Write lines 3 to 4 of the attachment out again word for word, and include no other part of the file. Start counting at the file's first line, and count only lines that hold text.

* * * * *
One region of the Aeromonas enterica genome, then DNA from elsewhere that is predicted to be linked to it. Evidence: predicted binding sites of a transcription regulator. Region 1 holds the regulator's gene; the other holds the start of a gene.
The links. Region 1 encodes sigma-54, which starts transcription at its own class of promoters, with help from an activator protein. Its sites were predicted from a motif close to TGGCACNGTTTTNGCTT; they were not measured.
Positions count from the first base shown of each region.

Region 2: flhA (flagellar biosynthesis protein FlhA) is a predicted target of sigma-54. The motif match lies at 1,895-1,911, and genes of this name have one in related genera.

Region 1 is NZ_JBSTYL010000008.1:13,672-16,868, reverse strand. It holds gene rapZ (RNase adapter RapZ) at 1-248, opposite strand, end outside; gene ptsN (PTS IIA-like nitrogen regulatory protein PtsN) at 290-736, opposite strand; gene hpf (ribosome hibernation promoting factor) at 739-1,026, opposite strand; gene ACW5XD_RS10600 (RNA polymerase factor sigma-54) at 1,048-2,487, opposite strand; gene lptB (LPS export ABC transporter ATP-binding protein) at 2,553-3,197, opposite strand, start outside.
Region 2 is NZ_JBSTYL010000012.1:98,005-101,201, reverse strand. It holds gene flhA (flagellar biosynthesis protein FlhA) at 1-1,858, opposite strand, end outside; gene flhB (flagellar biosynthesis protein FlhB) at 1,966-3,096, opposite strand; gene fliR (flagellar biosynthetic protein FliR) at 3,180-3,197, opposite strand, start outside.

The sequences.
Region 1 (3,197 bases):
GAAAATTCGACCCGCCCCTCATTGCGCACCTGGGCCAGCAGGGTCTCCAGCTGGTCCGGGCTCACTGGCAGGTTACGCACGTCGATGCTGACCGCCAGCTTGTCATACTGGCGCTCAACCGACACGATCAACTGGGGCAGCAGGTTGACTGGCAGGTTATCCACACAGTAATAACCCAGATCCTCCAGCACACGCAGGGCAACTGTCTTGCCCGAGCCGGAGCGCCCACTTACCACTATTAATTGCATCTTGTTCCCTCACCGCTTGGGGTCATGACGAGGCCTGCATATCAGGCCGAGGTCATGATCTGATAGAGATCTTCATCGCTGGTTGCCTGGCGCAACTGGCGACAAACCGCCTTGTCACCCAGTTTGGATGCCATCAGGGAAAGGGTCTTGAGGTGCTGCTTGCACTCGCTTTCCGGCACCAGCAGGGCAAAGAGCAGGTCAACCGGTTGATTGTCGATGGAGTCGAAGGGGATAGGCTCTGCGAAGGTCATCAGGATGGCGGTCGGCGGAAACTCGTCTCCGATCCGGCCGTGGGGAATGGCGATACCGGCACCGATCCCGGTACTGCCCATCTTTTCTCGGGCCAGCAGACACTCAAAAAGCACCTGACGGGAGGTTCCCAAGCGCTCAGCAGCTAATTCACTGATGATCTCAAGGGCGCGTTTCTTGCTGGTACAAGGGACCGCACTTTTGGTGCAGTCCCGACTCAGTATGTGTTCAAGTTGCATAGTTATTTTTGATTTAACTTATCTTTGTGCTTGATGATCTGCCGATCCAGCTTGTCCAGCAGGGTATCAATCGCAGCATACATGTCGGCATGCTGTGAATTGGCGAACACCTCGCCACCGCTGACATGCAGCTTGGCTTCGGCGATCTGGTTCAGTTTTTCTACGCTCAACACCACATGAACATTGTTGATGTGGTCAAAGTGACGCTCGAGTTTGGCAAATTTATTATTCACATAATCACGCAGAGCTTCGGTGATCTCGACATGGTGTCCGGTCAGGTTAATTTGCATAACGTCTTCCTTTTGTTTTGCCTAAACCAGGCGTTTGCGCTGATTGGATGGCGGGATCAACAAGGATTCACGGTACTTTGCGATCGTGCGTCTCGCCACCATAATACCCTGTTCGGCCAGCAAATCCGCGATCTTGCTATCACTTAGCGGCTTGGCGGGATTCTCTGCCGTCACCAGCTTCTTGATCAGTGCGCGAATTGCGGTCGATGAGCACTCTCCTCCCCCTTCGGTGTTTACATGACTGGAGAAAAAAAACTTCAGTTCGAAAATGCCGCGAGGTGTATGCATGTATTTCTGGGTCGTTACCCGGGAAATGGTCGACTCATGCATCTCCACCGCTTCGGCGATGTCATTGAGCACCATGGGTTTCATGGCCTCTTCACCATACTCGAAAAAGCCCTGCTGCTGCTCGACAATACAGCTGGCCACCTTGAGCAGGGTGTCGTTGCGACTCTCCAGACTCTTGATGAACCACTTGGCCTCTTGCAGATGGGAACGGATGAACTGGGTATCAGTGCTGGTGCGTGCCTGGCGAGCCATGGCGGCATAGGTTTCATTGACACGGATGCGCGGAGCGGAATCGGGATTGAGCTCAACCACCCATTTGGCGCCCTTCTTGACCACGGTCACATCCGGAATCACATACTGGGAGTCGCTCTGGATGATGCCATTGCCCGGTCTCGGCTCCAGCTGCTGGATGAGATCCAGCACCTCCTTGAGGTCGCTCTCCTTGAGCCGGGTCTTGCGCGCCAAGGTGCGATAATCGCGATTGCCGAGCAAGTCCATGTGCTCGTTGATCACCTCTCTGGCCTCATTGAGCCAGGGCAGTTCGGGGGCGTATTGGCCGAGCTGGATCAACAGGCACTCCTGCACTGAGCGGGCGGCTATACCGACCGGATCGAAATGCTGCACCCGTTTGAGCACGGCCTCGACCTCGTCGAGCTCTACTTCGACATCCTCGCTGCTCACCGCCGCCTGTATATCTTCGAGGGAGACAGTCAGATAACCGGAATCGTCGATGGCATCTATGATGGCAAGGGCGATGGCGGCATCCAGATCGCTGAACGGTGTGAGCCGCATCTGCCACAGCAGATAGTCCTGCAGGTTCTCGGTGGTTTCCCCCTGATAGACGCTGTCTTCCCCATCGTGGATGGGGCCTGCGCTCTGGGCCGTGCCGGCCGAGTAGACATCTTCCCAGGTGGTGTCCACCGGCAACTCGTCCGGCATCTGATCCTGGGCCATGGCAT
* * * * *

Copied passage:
Positions count from the first base shown of each region.

Region 2: flhA (flagellar biosynthesis protein FlhA) is a predicted target of sigma-54. The motif match lies at 1,895-1,911, and genes of this name have one in related genera.